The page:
Proposed changes to the Common Agricultural Policy are too complicated and risk heaping extra rules and red tape on farmers, a European watchdog has warned.

A report by the European Court of Auditors said while proposals to reform the CAP made some effort to simplify the policy, plans for spending and cross-compliance were still too burdensome.

In some places, the European Commission’s proposals even added additional layers of regulation, it warned.

Criticising proposals for the so-called greening element of direct payments, the Court said its objectives were not adequately set out and it would be difficult for farmers to measure their success.

It said the “active farmer” test would do little to ensure payments went to those actively involved in agriculture, while there was confusion around the requirement to have activated entitlements in 2011.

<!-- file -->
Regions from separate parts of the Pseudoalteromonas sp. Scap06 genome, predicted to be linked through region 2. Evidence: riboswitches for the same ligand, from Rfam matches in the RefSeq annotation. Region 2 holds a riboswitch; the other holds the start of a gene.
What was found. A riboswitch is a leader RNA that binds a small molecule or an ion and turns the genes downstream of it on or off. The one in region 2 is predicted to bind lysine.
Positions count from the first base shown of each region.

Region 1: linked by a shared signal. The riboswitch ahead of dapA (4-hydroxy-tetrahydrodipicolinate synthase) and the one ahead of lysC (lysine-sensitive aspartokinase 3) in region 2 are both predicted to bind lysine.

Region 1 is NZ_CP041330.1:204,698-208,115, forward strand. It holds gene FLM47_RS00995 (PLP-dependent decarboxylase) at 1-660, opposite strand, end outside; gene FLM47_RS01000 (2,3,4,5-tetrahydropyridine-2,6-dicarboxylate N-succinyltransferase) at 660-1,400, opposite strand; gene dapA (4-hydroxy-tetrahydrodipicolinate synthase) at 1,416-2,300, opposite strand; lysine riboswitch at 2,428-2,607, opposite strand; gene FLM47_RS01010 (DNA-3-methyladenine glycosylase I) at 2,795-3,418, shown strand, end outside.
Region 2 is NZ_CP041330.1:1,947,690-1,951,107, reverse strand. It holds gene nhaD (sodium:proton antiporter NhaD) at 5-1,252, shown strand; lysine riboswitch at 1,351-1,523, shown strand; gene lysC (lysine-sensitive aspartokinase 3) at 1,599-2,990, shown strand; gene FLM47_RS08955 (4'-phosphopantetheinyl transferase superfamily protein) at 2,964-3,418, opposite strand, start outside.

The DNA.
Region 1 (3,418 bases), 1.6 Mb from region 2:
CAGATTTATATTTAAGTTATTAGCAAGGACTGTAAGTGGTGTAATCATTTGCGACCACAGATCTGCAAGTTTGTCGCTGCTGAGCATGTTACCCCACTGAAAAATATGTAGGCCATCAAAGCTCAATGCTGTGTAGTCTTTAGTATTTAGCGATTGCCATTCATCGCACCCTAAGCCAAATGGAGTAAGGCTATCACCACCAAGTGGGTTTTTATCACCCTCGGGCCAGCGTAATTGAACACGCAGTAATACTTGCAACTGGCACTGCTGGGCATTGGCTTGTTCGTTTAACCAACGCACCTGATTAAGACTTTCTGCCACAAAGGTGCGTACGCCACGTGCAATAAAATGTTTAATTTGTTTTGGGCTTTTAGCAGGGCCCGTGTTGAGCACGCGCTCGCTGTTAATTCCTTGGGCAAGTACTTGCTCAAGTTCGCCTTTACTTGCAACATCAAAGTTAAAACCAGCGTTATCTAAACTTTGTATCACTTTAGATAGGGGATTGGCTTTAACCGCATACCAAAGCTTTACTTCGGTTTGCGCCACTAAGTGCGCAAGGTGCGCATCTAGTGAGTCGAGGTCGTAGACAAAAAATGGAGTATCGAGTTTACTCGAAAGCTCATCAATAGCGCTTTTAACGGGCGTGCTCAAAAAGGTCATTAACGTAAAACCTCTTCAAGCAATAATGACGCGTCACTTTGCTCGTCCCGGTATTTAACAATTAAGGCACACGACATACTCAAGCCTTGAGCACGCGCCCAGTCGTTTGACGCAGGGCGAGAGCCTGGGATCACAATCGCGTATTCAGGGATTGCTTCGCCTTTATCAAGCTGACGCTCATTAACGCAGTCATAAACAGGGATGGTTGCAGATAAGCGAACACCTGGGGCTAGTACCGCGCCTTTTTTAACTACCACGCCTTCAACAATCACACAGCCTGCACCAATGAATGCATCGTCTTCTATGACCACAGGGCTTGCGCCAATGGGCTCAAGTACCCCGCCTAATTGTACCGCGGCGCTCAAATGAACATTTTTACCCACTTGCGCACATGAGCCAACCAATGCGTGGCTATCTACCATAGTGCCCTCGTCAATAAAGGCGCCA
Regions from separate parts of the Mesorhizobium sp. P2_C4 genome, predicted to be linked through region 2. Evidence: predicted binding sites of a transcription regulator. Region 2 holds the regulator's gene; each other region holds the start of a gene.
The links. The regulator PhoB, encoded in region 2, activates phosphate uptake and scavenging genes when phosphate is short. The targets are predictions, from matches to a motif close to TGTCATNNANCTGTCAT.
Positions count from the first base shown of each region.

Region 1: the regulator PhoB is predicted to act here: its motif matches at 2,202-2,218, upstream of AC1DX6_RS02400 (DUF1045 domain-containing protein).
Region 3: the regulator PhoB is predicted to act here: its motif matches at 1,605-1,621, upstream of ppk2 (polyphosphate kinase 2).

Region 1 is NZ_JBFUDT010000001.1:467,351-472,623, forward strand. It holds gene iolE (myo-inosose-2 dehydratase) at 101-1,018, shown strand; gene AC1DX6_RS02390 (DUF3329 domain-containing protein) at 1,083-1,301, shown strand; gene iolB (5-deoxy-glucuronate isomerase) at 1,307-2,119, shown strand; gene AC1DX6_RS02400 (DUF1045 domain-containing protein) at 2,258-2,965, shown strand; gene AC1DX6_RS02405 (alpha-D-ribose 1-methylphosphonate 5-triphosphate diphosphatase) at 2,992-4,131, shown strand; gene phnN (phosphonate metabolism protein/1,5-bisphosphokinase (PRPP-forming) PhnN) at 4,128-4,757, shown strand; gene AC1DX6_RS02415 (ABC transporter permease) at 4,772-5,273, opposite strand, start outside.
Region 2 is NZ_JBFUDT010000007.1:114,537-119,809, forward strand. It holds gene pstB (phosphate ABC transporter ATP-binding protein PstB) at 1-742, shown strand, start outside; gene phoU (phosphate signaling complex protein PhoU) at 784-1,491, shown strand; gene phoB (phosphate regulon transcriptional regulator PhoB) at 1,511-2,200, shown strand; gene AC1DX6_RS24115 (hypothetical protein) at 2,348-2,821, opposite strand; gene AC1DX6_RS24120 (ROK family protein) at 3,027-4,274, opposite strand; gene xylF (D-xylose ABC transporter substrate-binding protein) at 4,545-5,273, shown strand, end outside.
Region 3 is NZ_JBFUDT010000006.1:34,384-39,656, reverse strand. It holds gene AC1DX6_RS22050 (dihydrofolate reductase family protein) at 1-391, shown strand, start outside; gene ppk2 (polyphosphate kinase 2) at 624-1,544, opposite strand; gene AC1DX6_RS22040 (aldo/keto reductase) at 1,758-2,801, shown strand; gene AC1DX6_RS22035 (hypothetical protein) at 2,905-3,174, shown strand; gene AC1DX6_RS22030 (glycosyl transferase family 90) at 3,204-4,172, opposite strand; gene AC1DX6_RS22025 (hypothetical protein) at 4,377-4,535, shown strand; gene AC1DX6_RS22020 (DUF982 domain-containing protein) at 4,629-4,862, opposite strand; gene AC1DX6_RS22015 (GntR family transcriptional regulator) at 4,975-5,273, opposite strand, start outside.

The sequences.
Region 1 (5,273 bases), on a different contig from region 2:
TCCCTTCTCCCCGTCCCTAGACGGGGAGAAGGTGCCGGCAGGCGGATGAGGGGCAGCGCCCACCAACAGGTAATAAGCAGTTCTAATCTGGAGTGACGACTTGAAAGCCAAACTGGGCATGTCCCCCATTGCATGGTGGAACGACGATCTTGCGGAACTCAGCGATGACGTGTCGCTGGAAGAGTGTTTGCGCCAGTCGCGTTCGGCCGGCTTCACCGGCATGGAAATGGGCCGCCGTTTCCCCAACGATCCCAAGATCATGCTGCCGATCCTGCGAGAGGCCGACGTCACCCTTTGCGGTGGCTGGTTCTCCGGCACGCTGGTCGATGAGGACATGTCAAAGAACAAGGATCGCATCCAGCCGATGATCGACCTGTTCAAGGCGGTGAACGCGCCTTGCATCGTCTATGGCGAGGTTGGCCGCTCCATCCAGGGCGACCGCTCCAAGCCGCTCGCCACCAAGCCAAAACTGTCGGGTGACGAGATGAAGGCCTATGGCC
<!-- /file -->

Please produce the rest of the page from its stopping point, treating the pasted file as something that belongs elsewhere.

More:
The 200-page document, published on Tuesday (17 April), also said changes to the policy could be costly to member states and would be difficult for farmers and paying agencies to administer. Paying agencies needed to be given up to 24 months to adapt their procedures to deal with change.

“The administrative costs of the CAP reform, in particular of the direct payments scheme, will mainly be borne by Member States,” the report added.

“The limited simplification and additional administrative burdens introduced will have an effect on the costs of the reform which the Commission estimates are likely to represent an increase of 15 % overall [though these costs may be higher].

“The Court notes that no information is available to show to what extent these additional costs will be offset by increased management effectiveness or efficiency in delivering the policy.”

NFU president Peter Kendall said the report echoed many of the concerns the NFU held about the reforms.

“Now is not the time for setting aside land from production, or increasing the costs and bureaucracy associated with CAP,” he said.

“The final shape of the next CAP will be determined jointly by the European Parliament and the Council of Ministers.

“I urge all the decision makers involved to take heed of the Court’s recommendations and particularly consider how the next CAP can be implemented in a way in which we can move forward to a place where farmers’ reliance on public support payments can be reduced.”